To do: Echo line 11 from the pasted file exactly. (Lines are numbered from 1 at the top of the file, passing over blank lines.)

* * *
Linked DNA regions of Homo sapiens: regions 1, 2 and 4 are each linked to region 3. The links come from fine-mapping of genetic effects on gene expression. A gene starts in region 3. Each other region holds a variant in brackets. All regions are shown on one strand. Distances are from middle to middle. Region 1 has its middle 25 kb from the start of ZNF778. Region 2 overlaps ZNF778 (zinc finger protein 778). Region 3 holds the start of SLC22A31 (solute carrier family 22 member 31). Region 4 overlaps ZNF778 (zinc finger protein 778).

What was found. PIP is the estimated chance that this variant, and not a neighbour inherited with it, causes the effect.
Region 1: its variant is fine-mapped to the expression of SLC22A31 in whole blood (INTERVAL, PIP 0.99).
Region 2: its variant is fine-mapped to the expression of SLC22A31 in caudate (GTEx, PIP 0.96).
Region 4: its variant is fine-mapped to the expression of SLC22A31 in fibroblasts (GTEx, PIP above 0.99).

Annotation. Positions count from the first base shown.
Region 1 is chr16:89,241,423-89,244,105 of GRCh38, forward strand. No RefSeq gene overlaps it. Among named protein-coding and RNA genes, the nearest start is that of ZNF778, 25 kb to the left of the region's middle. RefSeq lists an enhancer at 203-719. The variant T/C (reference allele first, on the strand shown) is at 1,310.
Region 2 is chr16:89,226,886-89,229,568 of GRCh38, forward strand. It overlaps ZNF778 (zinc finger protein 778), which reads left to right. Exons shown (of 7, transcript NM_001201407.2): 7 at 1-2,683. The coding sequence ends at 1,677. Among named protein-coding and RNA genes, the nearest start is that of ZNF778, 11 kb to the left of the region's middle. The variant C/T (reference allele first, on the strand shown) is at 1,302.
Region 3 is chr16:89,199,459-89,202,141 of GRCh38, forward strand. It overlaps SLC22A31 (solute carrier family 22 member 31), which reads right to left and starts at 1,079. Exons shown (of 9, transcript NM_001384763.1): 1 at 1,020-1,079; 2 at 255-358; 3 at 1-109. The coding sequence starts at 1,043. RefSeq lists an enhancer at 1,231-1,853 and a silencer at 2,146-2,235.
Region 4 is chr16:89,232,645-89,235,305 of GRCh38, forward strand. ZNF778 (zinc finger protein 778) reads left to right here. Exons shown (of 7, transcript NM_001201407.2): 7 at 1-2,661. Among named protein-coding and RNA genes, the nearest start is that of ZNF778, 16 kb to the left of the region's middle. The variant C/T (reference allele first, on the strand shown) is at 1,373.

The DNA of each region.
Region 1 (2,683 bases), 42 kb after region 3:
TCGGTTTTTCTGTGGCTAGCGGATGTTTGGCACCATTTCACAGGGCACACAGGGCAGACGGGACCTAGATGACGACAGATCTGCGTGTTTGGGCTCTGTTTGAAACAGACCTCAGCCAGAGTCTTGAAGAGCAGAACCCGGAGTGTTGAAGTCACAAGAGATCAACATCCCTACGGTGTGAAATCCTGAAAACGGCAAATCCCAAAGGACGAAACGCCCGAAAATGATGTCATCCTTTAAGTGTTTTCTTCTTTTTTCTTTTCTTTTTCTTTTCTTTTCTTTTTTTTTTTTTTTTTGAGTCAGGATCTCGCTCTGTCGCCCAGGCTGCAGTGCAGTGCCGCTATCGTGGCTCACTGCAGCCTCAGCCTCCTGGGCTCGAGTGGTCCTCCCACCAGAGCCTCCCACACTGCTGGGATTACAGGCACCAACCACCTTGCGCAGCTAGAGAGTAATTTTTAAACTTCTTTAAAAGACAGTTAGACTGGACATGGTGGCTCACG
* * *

The DNA of each region.